Lithostratigraphic, geochronological and depositional framework of the Precambrian basins of the Aravalli Mountains and adjoining areas, Rajasthan, India
Published:January 01, 2015
A. B. Roy, Ritesh Purohit, 2015. "Lithostratigraphic, geochronological and depositional framework of the Precambrian basins of the Aravalli Mountains and adjoining areas, Rajasthan, India", Precambrian Basins of India: Stratigraphic and Tectonic Context, R. Mazumder, P. G. Eriksson
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The Aravalli Mountains and neighbouring areas have well-preserved records of a protracted history of development of Precambrian basins, which spans about 2500 myr of the Earth’s history. The oldest depositional basins are the greenstone belts that occur within the Archaean gneiss–granite terrain. Geochronological data indicate evolution of one such greenstone belt from 3300 to 2850 Ma. The younger Proterozoic cover successions include the Aravalli Supergroup, Delhi Supergroup and Sirohi Group, which evolved during three successive orogenic cycles spanning between c. 2200 and c. 1850 Ma, c. 1700 and c. 1450 Ma, and c. 1000 and c. 850 Ma, respectively. Each of these lithostratigraphic units evolved in separate basins having distinctive tectonic, metallogenic and evolutionary histories. The inversion of the youngest ‘orogenic’ basin marks the final cratonization of the Precambrian Aravalli crust at around 850 Ma. The succeeding depositional episodes include formation of ephemeral basins during the early phase of the plume-related Malani Group from 780 to 730 Ma, and the formation of the Marwar Supergroup deposited in stable platformal basins marks the terminal phase of the Precambrian crust-building history in the region.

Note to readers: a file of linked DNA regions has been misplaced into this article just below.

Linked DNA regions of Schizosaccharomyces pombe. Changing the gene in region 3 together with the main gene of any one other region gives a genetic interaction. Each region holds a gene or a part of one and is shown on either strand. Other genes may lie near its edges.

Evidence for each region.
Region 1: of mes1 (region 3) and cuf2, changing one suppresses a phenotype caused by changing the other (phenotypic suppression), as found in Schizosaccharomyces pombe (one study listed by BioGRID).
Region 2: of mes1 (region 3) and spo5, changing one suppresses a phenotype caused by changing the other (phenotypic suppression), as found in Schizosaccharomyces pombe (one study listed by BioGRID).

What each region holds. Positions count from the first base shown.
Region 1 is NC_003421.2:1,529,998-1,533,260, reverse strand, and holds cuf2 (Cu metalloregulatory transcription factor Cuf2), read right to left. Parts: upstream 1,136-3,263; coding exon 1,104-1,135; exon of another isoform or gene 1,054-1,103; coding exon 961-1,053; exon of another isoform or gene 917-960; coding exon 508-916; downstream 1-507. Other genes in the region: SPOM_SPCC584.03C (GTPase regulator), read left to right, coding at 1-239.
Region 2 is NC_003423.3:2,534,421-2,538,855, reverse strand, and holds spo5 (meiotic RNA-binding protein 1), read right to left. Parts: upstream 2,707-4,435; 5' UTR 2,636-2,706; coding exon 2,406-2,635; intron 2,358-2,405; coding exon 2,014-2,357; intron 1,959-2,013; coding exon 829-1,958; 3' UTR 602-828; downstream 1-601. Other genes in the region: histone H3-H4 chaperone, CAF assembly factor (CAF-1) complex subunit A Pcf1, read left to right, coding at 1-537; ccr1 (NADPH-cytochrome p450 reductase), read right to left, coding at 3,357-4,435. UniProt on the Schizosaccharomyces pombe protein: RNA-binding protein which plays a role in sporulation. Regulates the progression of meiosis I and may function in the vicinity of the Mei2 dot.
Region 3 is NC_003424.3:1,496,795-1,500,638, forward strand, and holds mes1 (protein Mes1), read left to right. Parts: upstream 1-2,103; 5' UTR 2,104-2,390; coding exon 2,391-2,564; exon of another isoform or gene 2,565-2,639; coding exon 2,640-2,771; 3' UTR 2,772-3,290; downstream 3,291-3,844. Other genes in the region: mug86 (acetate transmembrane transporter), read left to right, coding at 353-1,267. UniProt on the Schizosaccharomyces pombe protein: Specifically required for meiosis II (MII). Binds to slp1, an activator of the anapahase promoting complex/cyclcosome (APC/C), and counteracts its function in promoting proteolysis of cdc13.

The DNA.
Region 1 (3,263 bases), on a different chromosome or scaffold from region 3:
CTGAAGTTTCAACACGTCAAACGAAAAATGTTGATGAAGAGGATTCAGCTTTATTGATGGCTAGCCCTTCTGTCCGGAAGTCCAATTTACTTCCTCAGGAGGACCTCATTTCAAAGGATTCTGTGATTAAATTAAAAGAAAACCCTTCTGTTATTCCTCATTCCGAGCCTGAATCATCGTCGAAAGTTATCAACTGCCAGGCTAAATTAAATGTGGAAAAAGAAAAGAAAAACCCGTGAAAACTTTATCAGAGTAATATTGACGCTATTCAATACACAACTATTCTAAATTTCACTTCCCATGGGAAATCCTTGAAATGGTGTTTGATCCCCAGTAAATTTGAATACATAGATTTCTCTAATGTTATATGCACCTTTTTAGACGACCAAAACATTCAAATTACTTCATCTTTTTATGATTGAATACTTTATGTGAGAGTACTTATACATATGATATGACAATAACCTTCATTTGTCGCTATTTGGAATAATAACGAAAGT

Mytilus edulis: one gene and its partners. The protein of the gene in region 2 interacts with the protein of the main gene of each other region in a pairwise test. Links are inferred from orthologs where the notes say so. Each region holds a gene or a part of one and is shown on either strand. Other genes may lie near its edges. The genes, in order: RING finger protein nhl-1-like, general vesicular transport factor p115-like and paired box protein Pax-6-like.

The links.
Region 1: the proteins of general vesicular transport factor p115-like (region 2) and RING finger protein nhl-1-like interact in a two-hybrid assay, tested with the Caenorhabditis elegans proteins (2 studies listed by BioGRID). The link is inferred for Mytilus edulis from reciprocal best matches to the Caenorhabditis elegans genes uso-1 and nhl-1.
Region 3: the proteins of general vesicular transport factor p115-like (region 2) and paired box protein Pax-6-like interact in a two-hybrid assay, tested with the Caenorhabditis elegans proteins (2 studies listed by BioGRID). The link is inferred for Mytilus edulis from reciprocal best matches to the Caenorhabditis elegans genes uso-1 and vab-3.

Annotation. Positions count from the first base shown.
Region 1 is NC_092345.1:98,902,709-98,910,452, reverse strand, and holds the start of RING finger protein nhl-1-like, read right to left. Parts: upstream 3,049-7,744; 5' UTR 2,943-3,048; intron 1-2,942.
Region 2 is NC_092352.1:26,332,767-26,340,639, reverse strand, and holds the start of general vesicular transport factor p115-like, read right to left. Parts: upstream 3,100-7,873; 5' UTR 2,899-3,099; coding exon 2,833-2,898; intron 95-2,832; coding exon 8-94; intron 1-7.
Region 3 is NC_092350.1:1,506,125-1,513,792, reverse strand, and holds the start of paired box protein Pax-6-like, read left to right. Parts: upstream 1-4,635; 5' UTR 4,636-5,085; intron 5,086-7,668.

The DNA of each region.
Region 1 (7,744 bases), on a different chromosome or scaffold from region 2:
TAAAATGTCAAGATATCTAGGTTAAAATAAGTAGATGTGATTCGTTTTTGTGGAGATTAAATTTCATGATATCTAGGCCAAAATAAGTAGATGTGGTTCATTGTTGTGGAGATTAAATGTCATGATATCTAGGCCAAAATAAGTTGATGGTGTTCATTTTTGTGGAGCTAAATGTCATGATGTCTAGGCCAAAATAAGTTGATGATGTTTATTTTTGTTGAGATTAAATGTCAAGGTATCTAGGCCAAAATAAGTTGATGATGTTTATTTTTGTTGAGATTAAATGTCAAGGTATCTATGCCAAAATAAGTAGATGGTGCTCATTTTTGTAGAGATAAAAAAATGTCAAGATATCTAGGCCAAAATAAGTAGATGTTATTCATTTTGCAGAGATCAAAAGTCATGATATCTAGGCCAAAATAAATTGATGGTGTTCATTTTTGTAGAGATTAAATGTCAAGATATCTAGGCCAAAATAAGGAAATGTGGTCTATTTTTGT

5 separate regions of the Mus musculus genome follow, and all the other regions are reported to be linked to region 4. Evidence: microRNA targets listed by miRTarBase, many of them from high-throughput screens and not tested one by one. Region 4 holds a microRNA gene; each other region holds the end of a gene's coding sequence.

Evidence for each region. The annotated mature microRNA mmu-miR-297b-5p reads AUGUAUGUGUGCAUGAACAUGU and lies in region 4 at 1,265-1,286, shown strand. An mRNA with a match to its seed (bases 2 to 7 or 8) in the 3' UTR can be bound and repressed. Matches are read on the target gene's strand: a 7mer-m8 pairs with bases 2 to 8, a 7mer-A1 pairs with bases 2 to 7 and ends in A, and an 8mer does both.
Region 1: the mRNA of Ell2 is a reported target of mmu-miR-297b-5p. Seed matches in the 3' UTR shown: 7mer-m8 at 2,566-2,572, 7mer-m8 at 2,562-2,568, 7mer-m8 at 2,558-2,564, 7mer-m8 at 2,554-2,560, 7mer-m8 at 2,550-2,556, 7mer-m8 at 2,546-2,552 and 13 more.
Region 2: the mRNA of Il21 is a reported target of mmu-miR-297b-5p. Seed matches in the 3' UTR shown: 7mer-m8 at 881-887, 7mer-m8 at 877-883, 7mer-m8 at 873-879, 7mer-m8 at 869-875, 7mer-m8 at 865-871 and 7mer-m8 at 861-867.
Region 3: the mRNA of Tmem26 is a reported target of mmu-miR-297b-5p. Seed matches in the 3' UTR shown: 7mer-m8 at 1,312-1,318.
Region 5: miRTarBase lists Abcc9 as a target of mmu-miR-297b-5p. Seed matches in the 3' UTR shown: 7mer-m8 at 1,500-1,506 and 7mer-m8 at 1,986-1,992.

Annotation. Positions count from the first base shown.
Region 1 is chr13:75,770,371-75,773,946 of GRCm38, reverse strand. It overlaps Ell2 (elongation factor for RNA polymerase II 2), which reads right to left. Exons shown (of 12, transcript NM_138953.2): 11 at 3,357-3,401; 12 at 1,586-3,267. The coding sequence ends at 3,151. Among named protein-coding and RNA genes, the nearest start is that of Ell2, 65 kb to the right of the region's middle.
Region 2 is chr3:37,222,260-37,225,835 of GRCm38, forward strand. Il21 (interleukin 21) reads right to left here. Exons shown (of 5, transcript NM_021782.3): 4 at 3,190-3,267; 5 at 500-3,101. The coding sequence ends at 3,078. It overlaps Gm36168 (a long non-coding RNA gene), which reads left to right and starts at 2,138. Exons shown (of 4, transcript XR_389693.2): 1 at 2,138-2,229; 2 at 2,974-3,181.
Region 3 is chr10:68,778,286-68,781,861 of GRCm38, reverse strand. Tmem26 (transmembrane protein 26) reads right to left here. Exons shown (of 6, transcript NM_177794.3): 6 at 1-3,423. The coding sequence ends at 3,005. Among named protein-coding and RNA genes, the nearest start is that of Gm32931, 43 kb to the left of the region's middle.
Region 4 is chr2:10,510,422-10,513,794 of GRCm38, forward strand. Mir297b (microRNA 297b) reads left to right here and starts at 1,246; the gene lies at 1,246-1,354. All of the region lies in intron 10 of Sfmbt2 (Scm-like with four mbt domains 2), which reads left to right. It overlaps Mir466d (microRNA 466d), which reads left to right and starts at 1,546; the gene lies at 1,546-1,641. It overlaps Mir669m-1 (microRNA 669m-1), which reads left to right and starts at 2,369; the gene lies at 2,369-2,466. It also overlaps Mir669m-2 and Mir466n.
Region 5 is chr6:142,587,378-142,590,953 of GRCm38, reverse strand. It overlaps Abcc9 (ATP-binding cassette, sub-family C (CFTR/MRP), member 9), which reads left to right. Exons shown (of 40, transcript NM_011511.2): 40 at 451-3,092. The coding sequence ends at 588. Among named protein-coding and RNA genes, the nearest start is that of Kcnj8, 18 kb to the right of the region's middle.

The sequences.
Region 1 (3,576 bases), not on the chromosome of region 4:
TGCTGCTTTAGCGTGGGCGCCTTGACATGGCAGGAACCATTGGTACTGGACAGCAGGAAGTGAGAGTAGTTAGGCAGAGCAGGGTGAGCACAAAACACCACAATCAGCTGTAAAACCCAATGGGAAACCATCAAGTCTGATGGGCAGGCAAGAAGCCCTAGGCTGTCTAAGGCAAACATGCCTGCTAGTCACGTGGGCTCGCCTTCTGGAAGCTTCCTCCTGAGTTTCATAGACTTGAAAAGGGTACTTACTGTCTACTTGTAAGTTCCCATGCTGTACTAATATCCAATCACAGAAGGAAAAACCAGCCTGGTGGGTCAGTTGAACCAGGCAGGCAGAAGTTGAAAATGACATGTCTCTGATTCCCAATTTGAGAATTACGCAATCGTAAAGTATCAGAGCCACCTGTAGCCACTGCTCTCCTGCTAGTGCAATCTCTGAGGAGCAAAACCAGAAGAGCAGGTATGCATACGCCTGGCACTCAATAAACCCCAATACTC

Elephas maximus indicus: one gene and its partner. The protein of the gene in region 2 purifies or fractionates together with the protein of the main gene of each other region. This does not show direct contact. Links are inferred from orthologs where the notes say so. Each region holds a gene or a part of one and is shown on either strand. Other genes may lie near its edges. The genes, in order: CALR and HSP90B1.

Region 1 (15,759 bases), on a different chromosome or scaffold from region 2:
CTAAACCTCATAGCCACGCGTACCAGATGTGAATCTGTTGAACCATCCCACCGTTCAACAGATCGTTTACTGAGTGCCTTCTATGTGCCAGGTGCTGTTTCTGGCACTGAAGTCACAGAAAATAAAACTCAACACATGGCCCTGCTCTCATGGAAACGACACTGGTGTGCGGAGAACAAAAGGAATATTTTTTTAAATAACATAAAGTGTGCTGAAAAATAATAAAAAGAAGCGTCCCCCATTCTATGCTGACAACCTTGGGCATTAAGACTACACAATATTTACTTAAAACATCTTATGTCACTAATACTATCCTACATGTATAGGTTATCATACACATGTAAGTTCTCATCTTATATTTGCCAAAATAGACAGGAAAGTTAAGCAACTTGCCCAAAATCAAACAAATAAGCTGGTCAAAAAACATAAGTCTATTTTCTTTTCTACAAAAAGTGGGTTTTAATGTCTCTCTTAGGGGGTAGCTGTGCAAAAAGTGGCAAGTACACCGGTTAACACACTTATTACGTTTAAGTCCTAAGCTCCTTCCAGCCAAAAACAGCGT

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Precambrian Basins of India: Stratigraphic and Tectonic Context
This Memoir provides a comprehensive review of the Precambrian basins of the four Archaean nuclei of India (Dharwar, Bastar, Singhbhum and Aravalli-Bundelkhand), encompassing descriptions of the time–space distribution of sedimentary–volcanic successions, the interrelationship between tectonics and sedimentation, and basin histories. Studies of 22 basins within the framework of an international basin classification scheme deepen an understanding of the basin architecture especially for cratonic basins. Most Indian sedimentary successions formed as cratonic to extensional-margin rift and thermal-sag basins, some reflecting mantle plume movement, subcrustal heating or far-field stress. This Memoir shows that Phanerozoic plate-tectonic and sequence stratigraphic principles can be applied to the Precambrian basins of large Archaean provinces. The differences between the stratigraphic architecture of the Indian Precambrian and examples of Phanerozoic basin-fill successions elsewhere are ascribed to variable rates and intensities of the controls on accommodation and sediment supply, and changes inherent in the evolution of the hydrosphere–atmosphere and biosphere systems.